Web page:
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Eskil Suter

EMOTIONAL PERCEPTION OF RIDING A TWO-WHEELED BEAST text Miran Ališič

photography Bor Dobrin, Eskil Suter Archive

While I was looking him up on the internet, the most succinct

description

of

him I found was simply “a motorcycle rider and constructor”. But Eskil Suter is obviously much more than that. I began to suspect that he really is something extra as soon as I began arranging the visit. “No

problem,

come

on

Wednesday at 2PM, as we agreed. Unless we hear from each other again, it’s set,” was how to the point his assistant was when we agreed on the date of our visit in a 10-second conversation that took place about a month before we spent an afternoon in Turbenthal. Yes, Turbenthal.

Doesn’t sound like it might have much to do with motorsports, does it. But it is not far from Hinwil, where Peter Sauber built his racing empire, which places us squarely in Switzerland. More precisely, in the middle of an idyllic countryside, an hour’s drive from Zürich, deep in the German part of Switzerland. To be honest, without being told how to get here and given the exact address, we would certainly not have been looking for a motorsport factory here. The company is 20 years old, the current factory a few years less. The Suter company thus succeeds in breaking the stereotype that there are only lakes, mountains, clocks, cows, chocolate and cheese in Switzerland, even though Eskil Suter loves to live exactly like most of his countrymen. In a wooden house at the edge of a forest, accompanied by a dog and unusual hobbies.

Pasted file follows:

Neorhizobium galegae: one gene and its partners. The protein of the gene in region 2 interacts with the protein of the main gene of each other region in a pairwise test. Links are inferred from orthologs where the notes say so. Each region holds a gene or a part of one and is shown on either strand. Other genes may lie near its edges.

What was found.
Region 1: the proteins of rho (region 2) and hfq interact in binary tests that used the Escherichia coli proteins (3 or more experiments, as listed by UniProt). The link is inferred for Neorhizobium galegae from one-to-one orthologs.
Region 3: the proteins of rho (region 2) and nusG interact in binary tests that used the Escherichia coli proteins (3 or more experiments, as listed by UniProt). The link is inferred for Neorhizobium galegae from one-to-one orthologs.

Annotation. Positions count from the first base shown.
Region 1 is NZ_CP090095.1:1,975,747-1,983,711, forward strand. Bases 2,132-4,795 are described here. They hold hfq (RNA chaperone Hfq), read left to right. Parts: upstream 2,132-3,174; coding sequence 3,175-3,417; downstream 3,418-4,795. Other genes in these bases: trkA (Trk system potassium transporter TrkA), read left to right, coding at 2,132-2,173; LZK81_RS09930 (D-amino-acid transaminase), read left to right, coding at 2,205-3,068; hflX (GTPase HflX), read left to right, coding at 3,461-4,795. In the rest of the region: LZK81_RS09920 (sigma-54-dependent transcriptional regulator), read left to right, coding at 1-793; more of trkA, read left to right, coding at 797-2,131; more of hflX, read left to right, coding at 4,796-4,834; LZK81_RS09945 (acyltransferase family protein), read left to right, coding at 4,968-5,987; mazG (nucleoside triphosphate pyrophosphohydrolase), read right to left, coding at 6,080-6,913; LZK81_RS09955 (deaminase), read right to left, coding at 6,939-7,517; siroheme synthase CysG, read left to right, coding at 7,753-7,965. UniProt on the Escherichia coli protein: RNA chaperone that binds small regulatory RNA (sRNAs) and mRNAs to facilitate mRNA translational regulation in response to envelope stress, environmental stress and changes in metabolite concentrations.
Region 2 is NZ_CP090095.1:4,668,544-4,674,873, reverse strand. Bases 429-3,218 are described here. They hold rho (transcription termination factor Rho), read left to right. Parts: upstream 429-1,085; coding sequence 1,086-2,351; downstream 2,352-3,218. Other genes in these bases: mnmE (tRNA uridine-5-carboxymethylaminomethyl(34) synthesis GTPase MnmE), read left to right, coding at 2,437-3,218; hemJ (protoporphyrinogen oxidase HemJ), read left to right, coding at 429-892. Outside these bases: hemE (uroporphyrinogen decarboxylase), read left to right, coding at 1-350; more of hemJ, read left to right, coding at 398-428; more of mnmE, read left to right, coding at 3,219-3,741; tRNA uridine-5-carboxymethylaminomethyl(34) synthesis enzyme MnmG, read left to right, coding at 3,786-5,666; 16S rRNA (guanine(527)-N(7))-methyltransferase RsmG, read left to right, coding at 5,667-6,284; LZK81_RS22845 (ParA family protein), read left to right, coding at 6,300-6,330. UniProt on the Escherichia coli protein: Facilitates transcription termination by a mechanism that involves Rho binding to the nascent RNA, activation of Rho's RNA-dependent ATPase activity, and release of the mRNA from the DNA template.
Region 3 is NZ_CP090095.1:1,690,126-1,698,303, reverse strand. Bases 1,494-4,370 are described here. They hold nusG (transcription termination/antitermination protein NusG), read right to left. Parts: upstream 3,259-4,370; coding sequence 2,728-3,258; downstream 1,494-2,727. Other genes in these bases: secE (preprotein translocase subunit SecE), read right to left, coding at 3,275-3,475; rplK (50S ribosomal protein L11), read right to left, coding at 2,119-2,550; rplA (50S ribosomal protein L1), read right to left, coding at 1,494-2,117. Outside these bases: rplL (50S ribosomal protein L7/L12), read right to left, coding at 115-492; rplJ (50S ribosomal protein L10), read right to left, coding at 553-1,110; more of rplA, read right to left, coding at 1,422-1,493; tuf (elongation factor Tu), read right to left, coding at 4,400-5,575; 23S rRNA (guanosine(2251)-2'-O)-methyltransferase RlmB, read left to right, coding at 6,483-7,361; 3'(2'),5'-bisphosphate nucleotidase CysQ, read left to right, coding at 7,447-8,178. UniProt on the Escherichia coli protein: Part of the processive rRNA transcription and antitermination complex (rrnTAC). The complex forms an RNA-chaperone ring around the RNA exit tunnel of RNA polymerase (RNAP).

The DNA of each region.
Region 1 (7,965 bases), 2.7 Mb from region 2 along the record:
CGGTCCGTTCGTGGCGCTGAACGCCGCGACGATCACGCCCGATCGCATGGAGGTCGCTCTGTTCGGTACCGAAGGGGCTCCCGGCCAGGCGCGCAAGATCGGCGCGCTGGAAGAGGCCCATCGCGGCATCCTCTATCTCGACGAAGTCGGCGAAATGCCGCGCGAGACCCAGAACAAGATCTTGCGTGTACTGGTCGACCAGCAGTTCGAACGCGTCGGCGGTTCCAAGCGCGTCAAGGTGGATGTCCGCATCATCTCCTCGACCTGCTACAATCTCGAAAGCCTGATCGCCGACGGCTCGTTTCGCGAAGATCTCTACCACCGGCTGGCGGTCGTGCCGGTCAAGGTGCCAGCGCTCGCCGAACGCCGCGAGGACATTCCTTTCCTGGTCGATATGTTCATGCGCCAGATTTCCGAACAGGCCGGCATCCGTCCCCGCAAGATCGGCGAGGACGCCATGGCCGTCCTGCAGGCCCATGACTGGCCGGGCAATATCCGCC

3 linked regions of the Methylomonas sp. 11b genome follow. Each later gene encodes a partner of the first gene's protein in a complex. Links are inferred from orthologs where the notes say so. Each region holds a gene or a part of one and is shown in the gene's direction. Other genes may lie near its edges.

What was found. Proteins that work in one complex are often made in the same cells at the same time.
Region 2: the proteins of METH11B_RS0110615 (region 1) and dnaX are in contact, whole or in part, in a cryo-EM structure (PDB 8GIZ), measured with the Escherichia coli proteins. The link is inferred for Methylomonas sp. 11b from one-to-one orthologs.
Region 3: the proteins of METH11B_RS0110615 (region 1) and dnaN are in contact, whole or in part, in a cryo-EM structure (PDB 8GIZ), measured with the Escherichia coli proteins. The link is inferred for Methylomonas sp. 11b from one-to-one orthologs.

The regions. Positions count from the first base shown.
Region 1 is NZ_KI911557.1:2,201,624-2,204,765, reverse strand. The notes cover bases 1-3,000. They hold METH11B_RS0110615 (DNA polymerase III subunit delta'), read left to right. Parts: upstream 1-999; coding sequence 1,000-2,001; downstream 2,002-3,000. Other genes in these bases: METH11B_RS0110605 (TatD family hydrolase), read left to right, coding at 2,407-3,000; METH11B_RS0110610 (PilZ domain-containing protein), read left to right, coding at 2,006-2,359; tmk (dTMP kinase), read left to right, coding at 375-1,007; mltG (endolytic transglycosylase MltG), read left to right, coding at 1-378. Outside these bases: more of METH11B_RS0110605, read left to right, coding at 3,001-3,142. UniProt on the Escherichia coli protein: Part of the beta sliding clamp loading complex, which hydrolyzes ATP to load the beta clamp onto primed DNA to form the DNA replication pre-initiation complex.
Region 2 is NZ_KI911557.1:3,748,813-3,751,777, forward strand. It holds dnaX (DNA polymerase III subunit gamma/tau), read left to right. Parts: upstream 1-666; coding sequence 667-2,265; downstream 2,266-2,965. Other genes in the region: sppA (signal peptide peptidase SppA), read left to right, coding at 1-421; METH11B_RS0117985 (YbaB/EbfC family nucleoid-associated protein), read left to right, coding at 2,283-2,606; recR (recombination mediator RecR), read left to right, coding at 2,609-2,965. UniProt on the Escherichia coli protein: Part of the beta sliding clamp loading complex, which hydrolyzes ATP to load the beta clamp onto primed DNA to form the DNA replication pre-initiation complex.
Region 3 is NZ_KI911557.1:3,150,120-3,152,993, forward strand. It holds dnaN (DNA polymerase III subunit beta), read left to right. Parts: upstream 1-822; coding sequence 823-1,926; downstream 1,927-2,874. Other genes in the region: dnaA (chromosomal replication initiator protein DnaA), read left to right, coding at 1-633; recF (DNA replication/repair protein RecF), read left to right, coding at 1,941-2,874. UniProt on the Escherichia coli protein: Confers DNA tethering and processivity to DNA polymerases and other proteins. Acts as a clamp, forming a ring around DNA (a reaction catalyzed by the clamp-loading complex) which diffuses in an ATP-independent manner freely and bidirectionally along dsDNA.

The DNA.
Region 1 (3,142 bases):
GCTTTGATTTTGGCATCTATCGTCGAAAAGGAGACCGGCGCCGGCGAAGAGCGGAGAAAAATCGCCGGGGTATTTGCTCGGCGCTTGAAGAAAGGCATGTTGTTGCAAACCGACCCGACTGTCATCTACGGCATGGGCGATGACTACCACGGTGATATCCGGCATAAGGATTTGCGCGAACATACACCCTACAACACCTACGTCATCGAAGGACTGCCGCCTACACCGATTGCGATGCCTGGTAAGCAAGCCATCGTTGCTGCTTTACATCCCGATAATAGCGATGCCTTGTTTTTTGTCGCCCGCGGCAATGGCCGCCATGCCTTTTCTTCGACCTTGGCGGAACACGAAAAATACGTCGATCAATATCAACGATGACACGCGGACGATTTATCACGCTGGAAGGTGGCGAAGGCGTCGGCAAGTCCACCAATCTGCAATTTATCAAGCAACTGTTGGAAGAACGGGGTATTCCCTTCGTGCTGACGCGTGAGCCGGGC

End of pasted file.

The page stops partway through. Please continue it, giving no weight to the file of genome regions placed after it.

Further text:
“It would be wrong to think that we are surrounded by a technological wasteland. There are numerous hightech companies in the region, without which we could not have succeeded,” Suter praised the area where he develops motorcycles and many other things. “To guarantee the growth and quality of a company like ours, it is essential to have excellent suppliers nearby.” So what exactly does Suter Racing Technology (SRT) do? It designed a Petronas motorbike for superbike, prepared and managed a Kawasaki for MotoGP between 2004 and 2006, a bit later collaborated with Mario Illien, another Swiss national and the designer of Mercedes engines for Formula 1, then started the Ilmor X3 project, which was followed by a prototype for BMW as it eyed entering the MotoGP. They also raked up numerous successes in Moto2. They won the

Akrapovič Magazine vol. 20  
Akrapovič Magazine vol. 20